Shane Gersich, right, holds the Stanley Cup with Capitals teammate Nathan Walker. (Bruce Bennett/Getty Images)

After the Washington Capitals secured the franchise’s first Stanley Cup title, Shane Gersich was on the ice with the rest of the newly crowned champions inside Las Vegas’s T-Mobile Arena. He felt numb, struggling to wrap his brain around what just happened.

Then, he was passed the Cup for his lap with it on the ice before he brought it back down and handed it off to teammate — and future Hall of Famer — Alex Ovechkin.

That moment was a stark contrast from where Gersich was three months prior. In March, he was just a college student attending classes and playing hockey at the University of North Dakota. After finishing his junior season, he signed with the Capitals on March 23. Five days later, he made his NHL debut. He appeared in two of the team’s playoff matchups against the Pittsburgh Penguins ahead of that night in Las Vegas when the Capitals raised the Stanley Cup for the first time.

Now, less than a month after that whirlwind journey ended, he is in yet another role — as a prospect at the Capitals’ development camp, albeit one with a few more stories to tell than most. And his fellow prospects — like defenseman Connor Hobbs, who has attended the past few development camps with Gersich — are eager to hear them.

“It’s unbelievable,” Hobbs said. “The first thing I said when I saw him was: ‘Holy cow, man. That’s so cool’ — because it is. That is unbelievable. It just makes you want it so much more when you see your buddies doing it.”

One of the next things Hobbs said to Gersich regarded the now-famous Stanley Cup celebrations around the city that quickly went viral. While there are some moments Gersich decided not to share, he highlighted Ovechkin in the fountains at the Georgetown waterfront and players doing keg stands out of the Cup as his favorites.

But beyond telling his campmates the crazy stories he accumulated over the past three weeks, Gersich can act as a guide for some of them, especially the new players as they all try to realize their goal of making the NHL.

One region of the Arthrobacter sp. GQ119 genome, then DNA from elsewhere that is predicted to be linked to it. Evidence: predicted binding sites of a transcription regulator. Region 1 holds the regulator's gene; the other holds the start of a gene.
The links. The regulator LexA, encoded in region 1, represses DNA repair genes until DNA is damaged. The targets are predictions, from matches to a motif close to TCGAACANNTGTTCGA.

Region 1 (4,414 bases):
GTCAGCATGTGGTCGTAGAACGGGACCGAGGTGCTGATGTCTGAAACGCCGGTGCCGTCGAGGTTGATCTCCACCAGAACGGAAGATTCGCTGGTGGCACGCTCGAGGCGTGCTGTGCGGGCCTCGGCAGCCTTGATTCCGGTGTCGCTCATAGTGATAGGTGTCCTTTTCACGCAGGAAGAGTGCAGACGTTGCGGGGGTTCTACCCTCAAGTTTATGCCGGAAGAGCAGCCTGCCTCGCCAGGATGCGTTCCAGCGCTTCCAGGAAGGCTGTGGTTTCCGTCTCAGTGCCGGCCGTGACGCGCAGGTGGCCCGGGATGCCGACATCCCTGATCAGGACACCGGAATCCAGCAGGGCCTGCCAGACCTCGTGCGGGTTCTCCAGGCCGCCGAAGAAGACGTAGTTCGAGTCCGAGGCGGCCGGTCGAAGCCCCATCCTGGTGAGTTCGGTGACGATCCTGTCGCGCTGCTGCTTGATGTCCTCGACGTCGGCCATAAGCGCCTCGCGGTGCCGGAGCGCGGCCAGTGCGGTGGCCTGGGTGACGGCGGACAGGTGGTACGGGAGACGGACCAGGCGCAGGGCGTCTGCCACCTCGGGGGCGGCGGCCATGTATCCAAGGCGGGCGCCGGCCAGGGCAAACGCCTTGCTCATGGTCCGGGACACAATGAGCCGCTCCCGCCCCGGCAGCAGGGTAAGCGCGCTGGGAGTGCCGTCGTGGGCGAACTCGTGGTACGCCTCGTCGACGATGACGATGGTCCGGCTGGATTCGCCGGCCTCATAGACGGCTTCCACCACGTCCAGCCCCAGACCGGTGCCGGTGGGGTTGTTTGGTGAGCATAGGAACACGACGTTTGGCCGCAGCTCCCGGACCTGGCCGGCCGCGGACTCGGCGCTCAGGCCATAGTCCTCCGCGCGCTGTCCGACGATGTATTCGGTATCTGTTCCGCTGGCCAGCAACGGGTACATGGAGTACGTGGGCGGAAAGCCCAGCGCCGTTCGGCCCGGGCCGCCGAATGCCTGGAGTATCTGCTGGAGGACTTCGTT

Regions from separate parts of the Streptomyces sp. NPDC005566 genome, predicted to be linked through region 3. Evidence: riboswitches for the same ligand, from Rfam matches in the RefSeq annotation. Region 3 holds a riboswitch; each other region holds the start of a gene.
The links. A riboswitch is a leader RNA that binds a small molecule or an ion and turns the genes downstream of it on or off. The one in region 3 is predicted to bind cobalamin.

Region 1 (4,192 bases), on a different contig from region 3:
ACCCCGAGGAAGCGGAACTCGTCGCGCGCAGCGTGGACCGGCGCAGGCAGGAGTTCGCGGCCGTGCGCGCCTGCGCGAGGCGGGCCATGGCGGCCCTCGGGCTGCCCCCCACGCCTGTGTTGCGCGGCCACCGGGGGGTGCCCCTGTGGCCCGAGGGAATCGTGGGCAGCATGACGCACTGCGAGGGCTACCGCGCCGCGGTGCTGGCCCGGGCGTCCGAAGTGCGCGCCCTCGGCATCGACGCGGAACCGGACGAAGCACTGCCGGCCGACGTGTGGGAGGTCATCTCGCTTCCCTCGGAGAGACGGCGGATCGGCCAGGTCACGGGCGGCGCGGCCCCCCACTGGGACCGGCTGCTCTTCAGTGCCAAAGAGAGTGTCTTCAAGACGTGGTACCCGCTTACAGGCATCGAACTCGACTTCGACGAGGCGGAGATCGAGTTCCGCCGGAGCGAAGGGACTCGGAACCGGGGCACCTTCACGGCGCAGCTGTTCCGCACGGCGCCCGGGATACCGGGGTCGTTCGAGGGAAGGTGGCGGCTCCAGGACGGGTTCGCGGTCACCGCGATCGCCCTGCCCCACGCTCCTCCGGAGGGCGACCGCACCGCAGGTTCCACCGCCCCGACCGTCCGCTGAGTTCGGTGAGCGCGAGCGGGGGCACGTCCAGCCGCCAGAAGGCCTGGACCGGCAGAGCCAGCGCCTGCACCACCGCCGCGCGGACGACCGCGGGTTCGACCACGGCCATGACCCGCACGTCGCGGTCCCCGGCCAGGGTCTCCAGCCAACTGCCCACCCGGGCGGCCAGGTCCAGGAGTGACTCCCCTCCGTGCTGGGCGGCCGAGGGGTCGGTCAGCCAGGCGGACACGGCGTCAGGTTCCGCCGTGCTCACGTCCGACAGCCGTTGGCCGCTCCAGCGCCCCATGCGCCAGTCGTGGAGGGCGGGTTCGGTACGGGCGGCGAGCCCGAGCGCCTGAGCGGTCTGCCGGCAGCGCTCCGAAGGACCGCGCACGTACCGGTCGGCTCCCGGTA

“Because you’ve been here, you can help with the new guys, help kind of bring them along and get to know some future teammates,” said Olaf Kolzig, the former Capitals goaltender and now the organization’s professional development coach.

Gersich has done just that this week. Near the beginning of camp Wednesday, Gersich was with the goalies, helping Ilya Samsonov, a Russian with limited English, go through an exercise.

Gersich knows that is his role now, just as he knows his unforgettable moment with the Stanley Cup matters little for his immediate future. He is just another 21-year-old fighting for a spot in the NHL, and that means he must improve as well.

“Being a part of that run, it really motivates me to have a huge summer,” he said. “You’re practicing and playing at the highest level in the world with some of the best players in the world, so you just pick up on all their pro habits, on and off the ice. So, for me, if I keep those habits up this summer and keep working hard, I’ll be ready to go.”

Among Gersich’s goals for the summer is putting on some size and strength to complement his speedy skating. He’s expected to compete for a depth forward spot with the Capitals next season, and his late-season stint should give him an edge to make the roster out of training camp.

“It’s about earning your stripes,” Kolzig said. “Even though you’ve signed an NHL contact and you came in at the most opportune time, right when the team goes on that run, you still have to earn certain things.”